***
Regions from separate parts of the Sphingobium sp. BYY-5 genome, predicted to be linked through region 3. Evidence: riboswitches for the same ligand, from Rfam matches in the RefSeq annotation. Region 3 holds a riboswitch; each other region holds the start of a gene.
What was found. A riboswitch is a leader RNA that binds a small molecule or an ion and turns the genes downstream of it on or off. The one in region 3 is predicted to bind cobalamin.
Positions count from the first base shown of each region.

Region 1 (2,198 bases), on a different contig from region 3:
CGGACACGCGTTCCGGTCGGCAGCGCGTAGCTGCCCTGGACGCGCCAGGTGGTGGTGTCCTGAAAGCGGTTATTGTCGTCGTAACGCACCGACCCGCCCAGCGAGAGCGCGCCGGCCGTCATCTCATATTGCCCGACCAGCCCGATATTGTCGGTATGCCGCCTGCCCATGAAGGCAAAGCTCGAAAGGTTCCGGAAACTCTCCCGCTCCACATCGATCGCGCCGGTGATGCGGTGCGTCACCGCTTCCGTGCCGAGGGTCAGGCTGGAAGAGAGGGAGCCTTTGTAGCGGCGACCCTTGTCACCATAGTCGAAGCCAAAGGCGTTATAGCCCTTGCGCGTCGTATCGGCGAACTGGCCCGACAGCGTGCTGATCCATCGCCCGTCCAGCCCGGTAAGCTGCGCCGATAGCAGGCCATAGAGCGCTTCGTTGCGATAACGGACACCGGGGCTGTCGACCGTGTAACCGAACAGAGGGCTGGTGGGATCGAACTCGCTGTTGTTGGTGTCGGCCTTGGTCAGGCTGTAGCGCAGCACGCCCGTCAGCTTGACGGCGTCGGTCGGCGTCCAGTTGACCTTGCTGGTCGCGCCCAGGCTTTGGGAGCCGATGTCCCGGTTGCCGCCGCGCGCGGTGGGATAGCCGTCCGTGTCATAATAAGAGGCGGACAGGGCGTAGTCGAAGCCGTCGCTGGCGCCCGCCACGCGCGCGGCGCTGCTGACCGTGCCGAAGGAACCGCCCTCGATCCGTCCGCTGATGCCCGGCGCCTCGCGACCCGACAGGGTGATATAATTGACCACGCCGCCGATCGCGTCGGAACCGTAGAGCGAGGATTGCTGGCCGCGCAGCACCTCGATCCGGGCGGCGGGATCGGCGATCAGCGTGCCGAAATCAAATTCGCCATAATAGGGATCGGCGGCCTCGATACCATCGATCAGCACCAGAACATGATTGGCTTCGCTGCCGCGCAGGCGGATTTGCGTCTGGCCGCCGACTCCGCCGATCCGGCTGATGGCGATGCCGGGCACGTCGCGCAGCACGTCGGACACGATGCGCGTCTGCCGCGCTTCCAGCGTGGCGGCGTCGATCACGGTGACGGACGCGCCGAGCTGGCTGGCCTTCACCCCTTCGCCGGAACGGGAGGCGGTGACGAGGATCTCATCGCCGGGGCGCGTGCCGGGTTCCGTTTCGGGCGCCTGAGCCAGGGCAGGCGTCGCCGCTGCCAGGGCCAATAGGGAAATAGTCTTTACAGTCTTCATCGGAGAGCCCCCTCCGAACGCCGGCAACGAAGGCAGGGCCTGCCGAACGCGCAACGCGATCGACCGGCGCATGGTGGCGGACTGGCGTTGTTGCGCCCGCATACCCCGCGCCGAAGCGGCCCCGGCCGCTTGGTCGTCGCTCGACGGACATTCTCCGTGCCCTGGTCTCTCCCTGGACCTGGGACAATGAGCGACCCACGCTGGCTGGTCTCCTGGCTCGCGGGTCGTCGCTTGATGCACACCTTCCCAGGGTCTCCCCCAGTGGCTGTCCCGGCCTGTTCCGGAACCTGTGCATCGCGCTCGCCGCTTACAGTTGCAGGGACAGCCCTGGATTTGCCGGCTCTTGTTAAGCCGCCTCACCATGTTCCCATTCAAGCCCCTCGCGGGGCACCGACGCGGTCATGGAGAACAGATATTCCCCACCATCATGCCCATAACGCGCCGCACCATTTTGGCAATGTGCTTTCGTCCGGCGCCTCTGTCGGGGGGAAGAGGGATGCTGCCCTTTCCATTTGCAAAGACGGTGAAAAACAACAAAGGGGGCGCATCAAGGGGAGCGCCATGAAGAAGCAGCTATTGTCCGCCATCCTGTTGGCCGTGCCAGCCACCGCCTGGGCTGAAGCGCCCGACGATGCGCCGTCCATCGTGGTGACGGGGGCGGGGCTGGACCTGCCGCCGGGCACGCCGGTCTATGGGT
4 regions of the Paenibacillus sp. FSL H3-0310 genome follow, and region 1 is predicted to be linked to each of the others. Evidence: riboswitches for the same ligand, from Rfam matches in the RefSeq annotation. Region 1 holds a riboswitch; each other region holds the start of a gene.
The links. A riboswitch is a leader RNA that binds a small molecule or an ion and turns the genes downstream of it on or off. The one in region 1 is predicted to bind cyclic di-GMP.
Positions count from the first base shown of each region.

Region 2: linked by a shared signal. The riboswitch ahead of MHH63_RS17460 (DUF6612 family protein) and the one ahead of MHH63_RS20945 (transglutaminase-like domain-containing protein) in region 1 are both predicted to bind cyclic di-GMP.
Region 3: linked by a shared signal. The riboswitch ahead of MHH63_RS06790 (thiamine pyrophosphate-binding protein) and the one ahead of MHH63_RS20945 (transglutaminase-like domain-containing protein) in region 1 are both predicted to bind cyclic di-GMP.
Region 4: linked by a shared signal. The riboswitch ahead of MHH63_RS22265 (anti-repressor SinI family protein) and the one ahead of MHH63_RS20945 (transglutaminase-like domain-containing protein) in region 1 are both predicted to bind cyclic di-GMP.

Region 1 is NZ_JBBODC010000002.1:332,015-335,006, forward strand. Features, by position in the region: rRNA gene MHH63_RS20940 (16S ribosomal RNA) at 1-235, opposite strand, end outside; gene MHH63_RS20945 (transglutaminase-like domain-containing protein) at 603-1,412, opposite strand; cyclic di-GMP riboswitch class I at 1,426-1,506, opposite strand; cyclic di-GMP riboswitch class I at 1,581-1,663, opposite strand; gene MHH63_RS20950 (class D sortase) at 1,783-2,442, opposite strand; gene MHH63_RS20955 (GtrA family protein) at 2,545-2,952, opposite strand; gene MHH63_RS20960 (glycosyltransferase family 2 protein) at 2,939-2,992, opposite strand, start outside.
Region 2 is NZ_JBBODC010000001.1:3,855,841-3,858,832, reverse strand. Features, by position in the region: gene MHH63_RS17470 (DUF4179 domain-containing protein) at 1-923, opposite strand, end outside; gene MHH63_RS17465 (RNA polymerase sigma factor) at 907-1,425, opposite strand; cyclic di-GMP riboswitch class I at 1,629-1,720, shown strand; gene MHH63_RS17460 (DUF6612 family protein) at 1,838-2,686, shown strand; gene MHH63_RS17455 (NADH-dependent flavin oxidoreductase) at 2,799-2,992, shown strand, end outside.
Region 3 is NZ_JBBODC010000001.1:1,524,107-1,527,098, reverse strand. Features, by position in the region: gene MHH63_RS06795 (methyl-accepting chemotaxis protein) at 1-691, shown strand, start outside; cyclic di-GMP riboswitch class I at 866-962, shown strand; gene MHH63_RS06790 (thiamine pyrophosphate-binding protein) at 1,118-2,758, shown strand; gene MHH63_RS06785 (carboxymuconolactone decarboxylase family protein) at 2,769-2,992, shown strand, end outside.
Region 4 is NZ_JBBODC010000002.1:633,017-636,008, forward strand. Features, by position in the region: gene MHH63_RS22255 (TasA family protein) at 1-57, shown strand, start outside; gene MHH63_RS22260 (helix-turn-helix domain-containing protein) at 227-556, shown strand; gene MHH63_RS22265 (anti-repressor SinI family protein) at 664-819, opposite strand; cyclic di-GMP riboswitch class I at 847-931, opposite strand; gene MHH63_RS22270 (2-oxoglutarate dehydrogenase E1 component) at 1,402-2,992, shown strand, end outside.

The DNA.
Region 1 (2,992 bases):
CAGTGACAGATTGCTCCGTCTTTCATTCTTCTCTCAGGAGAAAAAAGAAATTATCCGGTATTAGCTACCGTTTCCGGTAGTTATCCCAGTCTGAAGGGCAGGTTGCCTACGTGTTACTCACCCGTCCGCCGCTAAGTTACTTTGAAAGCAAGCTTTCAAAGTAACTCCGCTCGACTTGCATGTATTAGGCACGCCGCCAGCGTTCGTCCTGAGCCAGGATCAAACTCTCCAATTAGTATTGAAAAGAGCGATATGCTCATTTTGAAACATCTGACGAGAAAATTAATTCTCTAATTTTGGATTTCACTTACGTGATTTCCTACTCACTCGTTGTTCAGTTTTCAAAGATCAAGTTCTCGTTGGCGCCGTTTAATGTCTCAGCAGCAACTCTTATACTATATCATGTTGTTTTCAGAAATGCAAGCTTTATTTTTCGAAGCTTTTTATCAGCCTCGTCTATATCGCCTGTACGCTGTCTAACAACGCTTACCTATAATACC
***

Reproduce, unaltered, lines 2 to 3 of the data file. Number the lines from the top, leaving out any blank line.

What was found. A riboswitch is a leader RNA that binds a small molecule or an ion and turns the genes downstream of it on or off. The one in region 3 is predicted to bind cobalamin.
Positions count from the first base shown of each region.